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A Pa. Swing County Claims Both A Trump Lawyer And Impeachment Manager As Its Own

Lawyer Bruce Castor Jr, a member of former President Donald Trump's legal team, is seen on Capitol Hill as preparations for the former president's trial are made on Monday in Washington, D.C.
Lawyer Bruce Castor Jr, a member of former President Donald Trump's legal team, is seen on Capitol Hill as preparations for the former president's trial are made on Monday in Washington, D.C.

When former President Donald Trump's impeachment trial begins in the Senate today, two of the people at the center of the action will have a common connection: Montgomery County, Pa.

Impeachment manager Madeleine Dean, a congressional Democrat, will try to make the case that Trump directly incited violence at the U.S. Capitol on Jan. 6. Trump attorney Bruce Castor Jr., the Republican former county district attorney and commissioner, will argue that Trump can't be convicted because he has already left office.

Although it's a coincidence that they're playing opposing roles in the impeachment, Castor and Dean's joint presence is symbolic — both of the outsize presence that counties like Montgomery have come to have in national politics, and of the changing fortunes of their respective political parties.

Marcel Groen, the Montgomery County-based former head of the Pennsylvania Democratic Party, puts the significance simply: "We're almost like the center of the universe."

For many years, Montgomery County was a Republican stronghold in a key swing state. Although Democrats' electoral chances improved steadily beginning in the mid-1990s, Republicans continued to dominate local and countywide elections until the 2010s.

The GOP has been almost entirely shut out in recent years, however. In the 2020 presidential election, the county delivered more Democratic votes than almost anywhere else in Pennsylvania.

It was in the middle of this decades-long transition that both Dean and Castor came on the scene.

Described as smart and ambitious by both his friends and political enemies, Castor, 59, dreamed of using county politics as a springboard to become state attorney general and eventually, governor.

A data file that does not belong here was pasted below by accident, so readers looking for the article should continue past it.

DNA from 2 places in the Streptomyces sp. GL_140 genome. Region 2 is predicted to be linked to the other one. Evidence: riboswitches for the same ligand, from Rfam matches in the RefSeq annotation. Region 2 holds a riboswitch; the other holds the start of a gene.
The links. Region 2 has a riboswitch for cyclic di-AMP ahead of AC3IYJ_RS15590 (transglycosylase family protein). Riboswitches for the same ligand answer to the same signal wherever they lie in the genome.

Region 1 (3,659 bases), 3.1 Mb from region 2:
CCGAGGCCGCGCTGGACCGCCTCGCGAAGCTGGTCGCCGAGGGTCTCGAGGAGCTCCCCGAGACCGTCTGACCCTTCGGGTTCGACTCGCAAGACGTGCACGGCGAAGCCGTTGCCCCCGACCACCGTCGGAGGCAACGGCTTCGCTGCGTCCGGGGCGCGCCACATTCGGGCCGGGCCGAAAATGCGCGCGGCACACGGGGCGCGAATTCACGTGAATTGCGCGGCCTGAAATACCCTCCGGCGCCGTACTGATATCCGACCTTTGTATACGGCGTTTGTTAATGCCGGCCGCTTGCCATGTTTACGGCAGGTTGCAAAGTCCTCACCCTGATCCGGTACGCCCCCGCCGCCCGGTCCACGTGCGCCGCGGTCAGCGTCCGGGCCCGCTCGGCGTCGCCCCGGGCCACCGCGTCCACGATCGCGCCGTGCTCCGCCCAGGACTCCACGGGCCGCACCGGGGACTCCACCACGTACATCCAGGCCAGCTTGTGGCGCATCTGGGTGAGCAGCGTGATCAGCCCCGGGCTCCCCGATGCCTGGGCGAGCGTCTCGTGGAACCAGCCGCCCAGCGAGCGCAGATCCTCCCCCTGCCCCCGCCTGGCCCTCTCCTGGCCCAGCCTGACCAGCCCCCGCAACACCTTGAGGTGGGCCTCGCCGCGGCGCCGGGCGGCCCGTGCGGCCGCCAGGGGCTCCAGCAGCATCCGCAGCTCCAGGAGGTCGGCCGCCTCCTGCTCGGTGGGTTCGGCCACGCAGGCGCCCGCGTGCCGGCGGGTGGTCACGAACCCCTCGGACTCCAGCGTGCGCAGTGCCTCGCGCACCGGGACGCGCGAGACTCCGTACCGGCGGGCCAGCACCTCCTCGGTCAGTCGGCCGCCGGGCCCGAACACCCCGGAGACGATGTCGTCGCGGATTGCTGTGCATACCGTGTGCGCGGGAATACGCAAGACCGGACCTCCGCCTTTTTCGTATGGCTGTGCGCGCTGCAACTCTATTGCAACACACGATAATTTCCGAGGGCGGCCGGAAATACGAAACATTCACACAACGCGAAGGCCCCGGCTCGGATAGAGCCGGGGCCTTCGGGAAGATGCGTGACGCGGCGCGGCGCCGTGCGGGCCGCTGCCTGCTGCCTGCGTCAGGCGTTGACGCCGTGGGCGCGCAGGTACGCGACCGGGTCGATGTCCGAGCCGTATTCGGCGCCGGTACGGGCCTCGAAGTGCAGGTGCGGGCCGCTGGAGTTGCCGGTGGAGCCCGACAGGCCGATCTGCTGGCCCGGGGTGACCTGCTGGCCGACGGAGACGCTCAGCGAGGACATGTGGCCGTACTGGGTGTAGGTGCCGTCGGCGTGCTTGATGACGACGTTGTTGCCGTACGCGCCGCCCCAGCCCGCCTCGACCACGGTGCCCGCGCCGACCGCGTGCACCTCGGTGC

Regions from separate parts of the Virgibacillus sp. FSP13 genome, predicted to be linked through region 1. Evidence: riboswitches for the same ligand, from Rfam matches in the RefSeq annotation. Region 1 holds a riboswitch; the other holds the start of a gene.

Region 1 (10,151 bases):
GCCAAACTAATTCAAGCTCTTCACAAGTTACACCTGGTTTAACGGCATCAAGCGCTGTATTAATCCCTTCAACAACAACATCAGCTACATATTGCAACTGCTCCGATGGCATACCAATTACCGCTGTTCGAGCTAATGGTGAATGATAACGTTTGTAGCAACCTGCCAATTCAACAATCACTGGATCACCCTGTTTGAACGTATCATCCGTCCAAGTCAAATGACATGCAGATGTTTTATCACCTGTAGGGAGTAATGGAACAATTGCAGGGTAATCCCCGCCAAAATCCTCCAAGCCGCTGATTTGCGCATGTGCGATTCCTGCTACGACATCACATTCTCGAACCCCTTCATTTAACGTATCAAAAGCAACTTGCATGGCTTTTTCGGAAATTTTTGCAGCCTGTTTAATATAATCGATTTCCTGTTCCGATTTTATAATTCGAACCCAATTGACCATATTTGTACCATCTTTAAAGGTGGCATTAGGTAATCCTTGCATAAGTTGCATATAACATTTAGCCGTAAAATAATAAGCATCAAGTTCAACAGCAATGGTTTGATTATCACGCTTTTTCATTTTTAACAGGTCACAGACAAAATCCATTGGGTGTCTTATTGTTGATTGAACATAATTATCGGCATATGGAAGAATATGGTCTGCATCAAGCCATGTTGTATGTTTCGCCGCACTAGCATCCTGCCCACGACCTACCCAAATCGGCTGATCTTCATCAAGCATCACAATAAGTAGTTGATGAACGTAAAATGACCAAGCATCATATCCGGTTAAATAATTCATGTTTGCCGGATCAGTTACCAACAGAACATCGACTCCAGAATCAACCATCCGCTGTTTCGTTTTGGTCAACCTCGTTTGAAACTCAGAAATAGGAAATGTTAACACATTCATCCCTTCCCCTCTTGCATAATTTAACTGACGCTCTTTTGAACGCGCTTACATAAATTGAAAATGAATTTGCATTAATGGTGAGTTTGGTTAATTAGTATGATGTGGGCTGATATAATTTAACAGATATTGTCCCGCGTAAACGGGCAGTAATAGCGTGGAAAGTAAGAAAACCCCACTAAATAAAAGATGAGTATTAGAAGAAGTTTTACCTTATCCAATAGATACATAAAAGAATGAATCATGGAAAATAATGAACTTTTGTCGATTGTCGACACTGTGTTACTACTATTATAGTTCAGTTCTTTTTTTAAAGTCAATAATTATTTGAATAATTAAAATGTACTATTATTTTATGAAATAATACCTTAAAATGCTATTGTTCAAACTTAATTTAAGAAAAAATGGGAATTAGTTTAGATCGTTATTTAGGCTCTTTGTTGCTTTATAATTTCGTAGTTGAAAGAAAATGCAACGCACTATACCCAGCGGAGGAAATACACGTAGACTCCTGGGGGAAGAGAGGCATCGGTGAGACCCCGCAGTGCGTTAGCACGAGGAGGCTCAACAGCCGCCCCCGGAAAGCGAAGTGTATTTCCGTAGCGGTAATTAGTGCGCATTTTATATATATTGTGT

Instead, the worsening electoral odds for suburban Republicans and his personal reputation for infighting kept him stuck in his home county, in a minority role, before he left politics for private legal practice.

Castor began his political career as Montgomery County district attorney in 2000. However, his 2005 decision not to prosecute Bill Cosby earned him public notoriety a decade later, after it landed him in the hot seat as a controversial witness in the case.

He ran unsuccessfully for state attorney general in 2004 but struggled through a combative primary that alienated him from many GOP power brokers. Four years later, he won a seat on the three-member county commissioners' board. But Castor's colleagues — one Republican and one Democrat — formed their own coalition and gave him the cold shoulder.

Asked about his political aspirations now, Castor says he has no desire to get back in the political game, despite rumors that he'd taken the impeachment job from Trump in order to boost his profile.

"I have had my lifetime fill of that," he said. "I'm probably too plainspoken and too honest to be an elected official in statewide politics in Pennsylvania."

Castor spoke from his car — a Corvette, he noted — while driving from Washington, D.C., to his Montgomery County home.

He sees his decision to defend the president as patriotic, not political. He said he would have done the same thing for Bill Clinton.

"If the president calls you and asks you to help, no matter who it is, you say, 'Yes, sir, where do you want me and when?' " he said.

One the other side of the impeachment trial is Dean, whose political trajectory has been virtually the opposite of Castor's. The 61-year-old is in her second congressional term — one of the newest members appointed as an impeachment manager.

Dean came to elected office relatively late in life after careers as a lawyer and then as an English professor. A longtime political volunteer, she didn't run for office herself until 2011, when she was elected commissioner in her home township, Abington.

In 2018, she was part of a wave of newly elected female Democratic representatives that gave Pennsylvania equal partisan representation in a delegation that had been dominated by Republicans.

Dean and the other eight impeachment managers are barred from talking about the proceeding before it begins, and she wasn't available for an interview.

State Rep. Mary Jo Daley, another Montgomery County Democrat, who's close to Dean, said she's not surprised to see her former colleague rise to such a prominent role.

"She's a really hard worker and she does her homework," Daley said. "She's always prepared, she's a very good speaker, and she's serious."

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